12:00 – 12:30 Camilla Pegoraro
Novel polypeptide-based drug delivery systems for precise mitochondria targeting
In today’s pharmaceutical era, many emerging therapies rely on releasing therapeutics at a subcellular level. Given the role of mitochondrial dysfunctions in diseases such as cancer, there is a particular focus on developing systems targeting mitochondria specifically. However, it is challenging to deliver therapies to this organelle due to its compartmentalized and difficult-to-penetrate membranes, as well as the need to bypass the cell membrane and ensure cytosolic delivery. Polypeptide-based systems offer a promising solution for delivering therapeutics in a controlled and targeted manner.
In this context, within my Ph.D. thesis being performed as part of the Marie Curie International Training Network (ITN) Biomolmacs, we have designed, synthesized and characterized two different polyornithine (PLO)-based systems with a high propensity for mitochondria. In the first platform, a complex system based on PLO and TPP was designed to ensure cytosolic release after endocytosis and mitochondria targeting. In the second design, PLO-based diblock copolymers were developed to target the mitochondria after direct cell membrane permeation. Internalization studies by confocal fluorescence microscopy and extensive studies with model membrane systems (GUVs and SUVs) were applied to confirm the mitochondria affinity. To test the effectiveness of the diblock copolymer carrier, we covalently linked two drugs that target mitochondria, lonidamine and α-tocopherol succinate (TOS), and evaluated their activity by analyzing the mitochondria membrane potential with the JC-1 assay and measuring the mitochondria respiration using Seahorse Analytics. Moreover, the mitochondria targeting vector was covalently coupled to a molecular motor to test the hybrid system’s effectiveness in enhancing membrane permeation. In conclusion, we designed, characterized and extensively tested in vitro novel mitochondria-targeted platforms and their derivatives with promising features as a subcellular cancer therapy.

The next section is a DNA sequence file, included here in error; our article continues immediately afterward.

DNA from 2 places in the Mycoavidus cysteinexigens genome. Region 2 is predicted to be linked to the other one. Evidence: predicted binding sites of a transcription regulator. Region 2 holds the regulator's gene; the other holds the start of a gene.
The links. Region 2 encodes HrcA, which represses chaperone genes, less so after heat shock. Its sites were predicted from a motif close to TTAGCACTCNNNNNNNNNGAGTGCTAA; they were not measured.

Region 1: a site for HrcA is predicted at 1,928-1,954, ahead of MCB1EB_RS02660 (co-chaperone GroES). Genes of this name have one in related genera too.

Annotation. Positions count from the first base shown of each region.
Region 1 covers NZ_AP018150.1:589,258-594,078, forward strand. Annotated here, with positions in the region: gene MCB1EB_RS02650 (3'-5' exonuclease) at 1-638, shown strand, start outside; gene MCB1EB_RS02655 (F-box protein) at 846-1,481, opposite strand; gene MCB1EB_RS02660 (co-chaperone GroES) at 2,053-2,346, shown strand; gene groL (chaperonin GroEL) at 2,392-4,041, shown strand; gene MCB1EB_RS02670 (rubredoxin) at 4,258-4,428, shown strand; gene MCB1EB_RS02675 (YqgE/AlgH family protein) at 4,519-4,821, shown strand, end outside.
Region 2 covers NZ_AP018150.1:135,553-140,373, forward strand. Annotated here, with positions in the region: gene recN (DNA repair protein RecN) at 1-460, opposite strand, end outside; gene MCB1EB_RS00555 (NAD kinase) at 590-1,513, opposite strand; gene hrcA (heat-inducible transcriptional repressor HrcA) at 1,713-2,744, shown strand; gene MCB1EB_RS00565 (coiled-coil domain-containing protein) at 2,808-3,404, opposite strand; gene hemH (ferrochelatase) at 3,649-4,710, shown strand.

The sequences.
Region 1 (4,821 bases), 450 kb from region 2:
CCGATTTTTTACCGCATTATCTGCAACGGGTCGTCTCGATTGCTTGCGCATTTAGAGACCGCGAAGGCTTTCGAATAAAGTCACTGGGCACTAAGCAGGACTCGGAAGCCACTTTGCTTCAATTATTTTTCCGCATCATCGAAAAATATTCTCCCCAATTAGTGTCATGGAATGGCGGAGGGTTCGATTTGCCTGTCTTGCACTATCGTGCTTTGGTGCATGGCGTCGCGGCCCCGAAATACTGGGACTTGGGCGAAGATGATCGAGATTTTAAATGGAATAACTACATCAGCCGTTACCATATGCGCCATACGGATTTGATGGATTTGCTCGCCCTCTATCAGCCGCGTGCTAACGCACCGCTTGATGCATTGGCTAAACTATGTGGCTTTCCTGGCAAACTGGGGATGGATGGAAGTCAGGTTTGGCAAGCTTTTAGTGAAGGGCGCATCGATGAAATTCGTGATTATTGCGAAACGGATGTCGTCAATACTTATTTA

12:30 – 13:00 Francesca de Angelis
HAPLN1 is a driver for peritoneal carcinomatosis in PDAC
Pancreatic ductal adenocarcinoma (PDAC) frequently metastasizes into the peritoneum, which contributes to poor prognosis. Despite the cancer cell intrinsic features, a key regulator of metastasis is the microenvironment that tumor cells are facing during their metastatic journey. Here, we show that a protein of the extracellular matrix, HAPLN1, which crosslinks Hyaluronan (HA) and proteoglycan, is associated with worse overall patient survival. Its presence in the extracellular matrix enhances tumor cell plasticity and PDAC metastasis in the peritoneal cavity. Mechanistically, we observed that HAPLN1 promotes upregulation of Hyaluronan (HA) production, facilitating EMT, stemness, invasion and immunomodulation. As such, we identified HAPLN1 as a prognostic marker and as a driver for peritoneal metastasis in PDAC.